The government refused to make any major immediate changes to policy concerning Covid-19 quarantine requirements for residents, business owners, employees and investors, and other key issues put forward by the private sector as the coronavirus pandemic continues to flare.
It indicated, however, that it would be keen to revisit the matter in the near future, particularly after the vaccination programme is completed, an acknowledgement that instilled a renewed sense of confidence among private sector businesses that future dialogue with the state could yield meaningful, grounded and purposeful results.
The announcement comes after a meeting of Government-Private Sector Working Group D on August 3, led by Minister of Economy and Finance and Deputy Prime Minister Aun Pornmoniroth and working group co-chair Arnaud Darc, International Business Chamber of Cambodia executive committee member.
The private sector had sought to compel a prompt shift in the government’s Covid-19 approach on a range of key issues, with a primary emphasis on quarantine requirements.
The American Chamber of Commerce in Cambodia (AmCham) said in a press release: “Both sides expressed their appreciation for having open dialogue and trying to find solutions for the concerns from the private sector.”
AmCham president Anthony Galliano, who also joined the meeting, stressed that it was “so encouraging” to see the private and public sectors come together to table the most critical of market issues impacting the Kingdom, such as vaccinations, quarantine, the economy, tourism, hospitality, health and safety, and reopening.
“The highest levels of the Royal Government, the heads of the chambers of commerce, and the country’s leading businessmen are collaborating.
“While the pace of what is desired by the business community may not be accelerated, there was a positive step – the permission for dining-in for Phnom Penh for restaurants that follow the safety protocols,” he said.
Galliano lauded the meeting as “a superb start and a great community attending to the most pressing commerce needs”.
In a bid to allay some of the lingering concerns, the finance minister urged relevant stakeholders from the government, especially sub-committees on international people movements and quarantine, to remain actively engaged with the private sector – more so on matters related to quarantine durations and hotels designated as isolation centres – to make it easier for investors to comply with the applicable health guidelines.
“All these tasks are top-priority and will contribute to business-easing for the private sector, as well as to post-Covid-19 economic restoration,” Pornmoniroth was quoted as saying.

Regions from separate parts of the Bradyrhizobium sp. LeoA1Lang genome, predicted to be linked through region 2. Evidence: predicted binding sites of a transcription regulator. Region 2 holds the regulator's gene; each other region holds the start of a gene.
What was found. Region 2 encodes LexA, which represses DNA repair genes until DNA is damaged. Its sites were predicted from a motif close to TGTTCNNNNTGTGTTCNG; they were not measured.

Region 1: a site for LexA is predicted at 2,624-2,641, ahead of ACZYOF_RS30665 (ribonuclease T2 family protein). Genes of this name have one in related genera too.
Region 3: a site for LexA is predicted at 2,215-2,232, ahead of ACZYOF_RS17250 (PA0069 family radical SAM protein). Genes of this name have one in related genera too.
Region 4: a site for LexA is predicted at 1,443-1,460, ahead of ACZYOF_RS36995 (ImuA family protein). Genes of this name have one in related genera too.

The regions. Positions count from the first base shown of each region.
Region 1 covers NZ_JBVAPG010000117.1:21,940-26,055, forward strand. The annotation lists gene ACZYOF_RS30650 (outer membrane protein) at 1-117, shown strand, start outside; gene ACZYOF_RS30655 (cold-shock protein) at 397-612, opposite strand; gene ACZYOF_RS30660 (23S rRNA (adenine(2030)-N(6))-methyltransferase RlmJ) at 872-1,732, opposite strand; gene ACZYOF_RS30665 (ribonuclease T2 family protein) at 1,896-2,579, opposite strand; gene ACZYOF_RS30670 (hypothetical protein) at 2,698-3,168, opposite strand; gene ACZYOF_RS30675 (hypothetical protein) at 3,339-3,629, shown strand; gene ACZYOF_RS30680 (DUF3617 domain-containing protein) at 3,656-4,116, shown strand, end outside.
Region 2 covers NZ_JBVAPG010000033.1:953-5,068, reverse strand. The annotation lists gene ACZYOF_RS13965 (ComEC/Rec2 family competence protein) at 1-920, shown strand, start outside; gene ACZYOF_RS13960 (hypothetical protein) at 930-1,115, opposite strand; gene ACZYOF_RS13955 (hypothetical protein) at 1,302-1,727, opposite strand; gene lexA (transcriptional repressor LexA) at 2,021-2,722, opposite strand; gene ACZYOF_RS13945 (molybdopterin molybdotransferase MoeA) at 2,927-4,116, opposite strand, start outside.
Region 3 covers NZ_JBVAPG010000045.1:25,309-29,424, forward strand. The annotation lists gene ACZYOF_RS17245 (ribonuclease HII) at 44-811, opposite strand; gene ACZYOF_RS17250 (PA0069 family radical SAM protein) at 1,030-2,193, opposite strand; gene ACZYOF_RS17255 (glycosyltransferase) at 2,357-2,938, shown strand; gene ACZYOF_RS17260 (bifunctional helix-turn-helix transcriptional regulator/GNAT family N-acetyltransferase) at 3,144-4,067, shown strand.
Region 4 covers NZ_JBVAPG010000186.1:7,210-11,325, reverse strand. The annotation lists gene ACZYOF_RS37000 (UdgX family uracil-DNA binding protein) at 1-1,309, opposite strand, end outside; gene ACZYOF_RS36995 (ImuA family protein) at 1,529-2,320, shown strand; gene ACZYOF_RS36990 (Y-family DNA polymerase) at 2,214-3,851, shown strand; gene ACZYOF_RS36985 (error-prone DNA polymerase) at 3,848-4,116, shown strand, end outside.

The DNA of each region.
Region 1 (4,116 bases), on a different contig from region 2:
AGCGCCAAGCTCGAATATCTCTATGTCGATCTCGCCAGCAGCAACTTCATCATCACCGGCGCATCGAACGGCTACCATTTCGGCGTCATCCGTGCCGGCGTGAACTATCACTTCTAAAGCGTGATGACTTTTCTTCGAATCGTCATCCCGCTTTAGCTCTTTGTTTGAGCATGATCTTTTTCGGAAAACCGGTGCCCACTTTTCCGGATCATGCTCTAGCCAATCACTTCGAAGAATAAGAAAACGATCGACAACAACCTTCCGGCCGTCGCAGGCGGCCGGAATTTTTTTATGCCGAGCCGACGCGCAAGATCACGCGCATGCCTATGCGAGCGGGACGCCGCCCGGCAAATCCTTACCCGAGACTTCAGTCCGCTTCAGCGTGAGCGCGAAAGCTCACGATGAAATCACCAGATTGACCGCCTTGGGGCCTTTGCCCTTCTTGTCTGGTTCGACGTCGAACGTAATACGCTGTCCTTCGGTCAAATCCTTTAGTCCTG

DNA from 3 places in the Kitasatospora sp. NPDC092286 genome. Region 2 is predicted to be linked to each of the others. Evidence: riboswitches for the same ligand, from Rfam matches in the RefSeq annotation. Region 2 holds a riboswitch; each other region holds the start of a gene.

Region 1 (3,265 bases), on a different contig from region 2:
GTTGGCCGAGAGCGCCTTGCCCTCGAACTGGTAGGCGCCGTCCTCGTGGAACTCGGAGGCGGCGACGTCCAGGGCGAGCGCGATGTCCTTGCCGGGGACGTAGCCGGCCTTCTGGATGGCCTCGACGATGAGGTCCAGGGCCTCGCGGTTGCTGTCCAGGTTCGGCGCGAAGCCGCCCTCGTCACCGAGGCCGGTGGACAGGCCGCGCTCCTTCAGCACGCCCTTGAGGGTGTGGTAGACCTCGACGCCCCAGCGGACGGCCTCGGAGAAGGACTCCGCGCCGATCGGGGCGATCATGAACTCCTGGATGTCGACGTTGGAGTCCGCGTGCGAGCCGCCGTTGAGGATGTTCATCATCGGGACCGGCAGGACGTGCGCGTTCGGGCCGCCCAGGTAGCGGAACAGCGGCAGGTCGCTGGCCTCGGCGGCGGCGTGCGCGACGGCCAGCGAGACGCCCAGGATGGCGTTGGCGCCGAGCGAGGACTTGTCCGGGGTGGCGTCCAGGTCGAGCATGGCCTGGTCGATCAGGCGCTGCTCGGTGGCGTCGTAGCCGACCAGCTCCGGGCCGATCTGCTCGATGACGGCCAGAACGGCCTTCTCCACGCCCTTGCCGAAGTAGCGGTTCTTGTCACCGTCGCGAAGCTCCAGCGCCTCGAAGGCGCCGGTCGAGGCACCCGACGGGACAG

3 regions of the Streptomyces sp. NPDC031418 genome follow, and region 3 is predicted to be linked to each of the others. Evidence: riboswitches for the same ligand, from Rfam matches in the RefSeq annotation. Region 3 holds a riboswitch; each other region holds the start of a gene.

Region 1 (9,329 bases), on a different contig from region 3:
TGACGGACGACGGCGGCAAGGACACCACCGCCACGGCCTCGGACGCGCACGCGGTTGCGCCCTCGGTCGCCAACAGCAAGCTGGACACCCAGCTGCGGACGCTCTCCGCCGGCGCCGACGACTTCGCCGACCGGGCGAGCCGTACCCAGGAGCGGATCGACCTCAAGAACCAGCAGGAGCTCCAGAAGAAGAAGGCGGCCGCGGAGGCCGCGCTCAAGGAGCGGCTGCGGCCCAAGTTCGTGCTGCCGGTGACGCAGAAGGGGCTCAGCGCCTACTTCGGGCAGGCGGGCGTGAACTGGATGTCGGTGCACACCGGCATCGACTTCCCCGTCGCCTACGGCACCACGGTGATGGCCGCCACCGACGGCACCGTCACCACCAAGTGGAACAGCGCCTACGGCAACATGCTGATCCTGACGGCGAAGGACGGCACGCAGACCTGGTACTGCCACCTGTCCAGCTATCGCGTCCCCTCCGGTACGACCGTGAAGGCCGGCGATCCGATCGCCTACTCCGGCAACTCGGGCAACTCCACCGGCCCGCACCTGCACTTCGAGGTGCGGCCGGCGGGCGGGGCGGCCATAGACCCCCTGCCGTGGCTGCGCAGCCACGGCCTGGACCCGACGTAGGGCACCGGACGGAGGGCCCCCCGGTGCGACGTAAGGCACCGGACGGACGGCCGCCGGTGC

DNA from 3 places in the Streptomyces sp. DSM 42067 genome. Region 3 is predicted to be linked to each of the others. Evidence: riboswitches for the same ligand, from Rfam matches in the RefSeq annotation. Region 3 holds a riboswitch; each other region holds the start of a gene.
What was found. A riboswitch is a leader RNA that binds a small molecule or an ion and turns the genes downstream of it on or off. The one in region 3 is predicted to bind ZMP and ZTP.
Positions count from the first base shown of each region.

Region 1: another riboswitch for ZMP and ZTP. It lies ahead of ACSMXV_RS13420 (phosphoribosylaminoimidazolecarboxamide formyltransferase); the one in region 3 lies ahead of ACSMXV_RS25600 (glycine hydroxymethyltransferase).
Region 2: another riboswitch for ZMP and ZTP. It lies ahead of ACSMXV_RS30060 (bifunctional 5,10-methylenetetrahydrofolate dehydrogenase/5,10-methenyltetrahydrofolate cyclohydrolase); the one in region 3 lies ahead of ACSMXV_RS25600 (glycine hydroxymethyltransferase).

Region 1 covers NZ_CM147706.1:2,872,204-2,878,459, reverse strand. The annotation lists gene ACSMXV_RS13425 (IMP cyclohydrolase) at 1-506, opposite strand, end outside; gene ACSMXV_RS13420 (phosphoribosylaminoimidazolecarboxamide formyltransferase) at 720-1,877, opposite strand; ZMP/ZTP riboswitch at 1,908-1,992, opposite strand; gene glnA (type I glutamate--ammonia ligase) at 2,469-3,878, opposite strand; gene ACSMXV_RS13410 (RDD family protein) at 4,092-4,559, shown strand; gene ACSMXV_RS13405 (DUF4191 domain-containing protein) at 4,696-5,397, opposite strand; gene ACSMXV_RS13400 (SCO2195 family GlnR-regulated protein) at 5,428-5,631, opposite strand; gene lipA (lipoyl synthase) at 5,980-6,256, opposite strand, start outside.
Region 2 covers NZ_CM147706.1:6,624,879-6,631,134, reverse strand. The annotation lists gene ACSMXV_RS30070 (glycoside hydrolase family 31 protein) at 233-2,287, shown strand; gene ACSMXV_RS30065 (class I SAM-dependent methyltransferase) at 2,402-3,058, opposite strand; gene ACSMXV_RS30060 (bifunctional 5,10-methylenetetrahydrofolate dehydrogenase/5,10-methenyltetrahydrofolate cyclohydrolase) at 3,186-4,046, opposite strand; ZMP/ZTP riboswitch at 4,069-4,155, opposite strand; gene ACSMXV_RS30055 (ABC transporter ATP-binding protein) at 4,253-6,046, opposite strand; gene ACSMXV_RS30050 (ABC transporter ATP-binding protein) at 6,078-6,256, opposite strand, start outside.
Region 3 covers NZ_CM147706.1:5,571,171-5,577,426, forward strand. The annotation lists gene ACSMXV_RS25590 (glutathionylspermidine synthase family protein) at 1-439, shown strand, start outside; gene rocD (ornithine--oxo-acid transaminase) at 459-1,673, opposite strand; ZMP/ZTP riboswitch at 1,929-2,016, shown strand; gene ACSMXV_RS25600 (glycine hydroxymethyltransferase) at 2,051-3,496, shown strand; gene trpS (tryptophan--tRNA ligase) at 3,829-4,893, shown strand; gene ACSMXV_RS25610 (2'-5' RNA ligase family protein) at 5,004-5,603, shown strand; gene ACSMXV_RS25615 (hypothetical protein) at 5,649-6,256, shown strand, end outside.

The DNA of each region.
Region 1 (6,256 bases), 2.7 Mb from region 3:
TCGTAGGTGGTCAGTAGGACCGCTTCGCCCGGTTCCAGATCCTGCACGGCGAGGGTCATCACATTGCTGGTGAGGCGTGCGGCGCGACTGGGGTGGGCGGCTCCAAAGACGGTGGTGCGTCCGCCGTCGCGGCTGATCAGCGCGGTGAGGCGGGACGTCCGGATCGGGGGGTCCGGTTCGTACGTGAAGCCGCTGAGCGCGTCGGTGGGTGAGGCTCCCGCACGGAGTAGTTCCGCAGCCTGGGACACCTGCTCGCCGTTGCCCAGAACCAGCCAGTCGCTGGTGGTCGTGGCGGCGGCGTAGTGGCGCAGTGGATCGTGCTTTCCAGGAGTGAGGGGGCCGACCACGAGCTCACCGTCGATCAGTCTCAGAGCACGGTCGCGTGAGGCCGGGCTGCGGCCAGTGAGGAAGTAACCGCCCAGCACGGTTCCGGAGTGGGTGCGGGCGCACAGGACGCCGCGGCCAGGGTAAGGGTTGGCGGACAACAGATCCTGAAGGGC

Cambodia drastically downgraded its economic forecast for 2021 to 2.5 per cent from the 4.1 per cent projection announced at the beginning of the year, due to the deteriorating Covid-19 situation, according to Prime Minister Hun Sen on August 1.
The downgrade reflects, inter alia, the pandemic’s impact on the key economic sectors of Cambodia’s trading partners and ongoing production chain disruptions, he said.
But AmCham’s Galliano held on to hopes for an economic rebound closer to four per cent this year, stressing that the economy remains stable with “only a marginal decline of 3.1 per cent in 2020”, despite the “stubborn reverberations of the virus”.
“Unfortunately, Cambodia cannot strongly rebound on its own as we live and depend upon a global economy to a substantial degree,” he told The Post on August 9.
“While the Kingdom has successfully vaccinated 73 per cent of its population over 18 years of age, and 47 per cent in total, neighbouring Asian countries, with few exceptions, are not as expeditious. As a result, new waves of infections have resulted in some countries returning to pandemic restrictions which will slow growth again in 2021.
“The resilience of the economy is due to the Royal Government’s management, highest priority on vaccinating the population as fast as possible and mobilising resources to do so, keeping business open to the greatest extent possible while balancing safety and security, and instituting measures to contain the virus swiftly and firmly for reasonable and minimal periods,” he said.
Cambodian exports to the US during the January-June period were valued at $3.6376 billion, climbing 32.4 per cent year-on-year, which Galliano identified as one of many “saving bright spots”.
“With the strong 6.4 per cent rebound in GDP [gross domestic product] in the first quarter, the US economy, which is now completely open for business, is the number one export destination for Cambodian-made products and likely to continue to be so. This will underpin the Kingdom’s garment industry in 2021, until Europe full returns to normal.
“With the success of the speed of vaccinations and containment of the virus, Cambodia is positioned as a first-starter to opening the country back to international business. This should resurrect the real estate and construction industry and with global economies rebounding, the garment industry should further strengthen.
“Unfortunately, the tourism sector will take much longer to recover, save Sihanoukville which should offset some of the pain,” he said.
The Ministry of Health announced that 58 more cases of the SARS-CoV-2 Delta variant were confirmed by the Institut Pasteur du Cambodge on August 7, bringing the total to 385.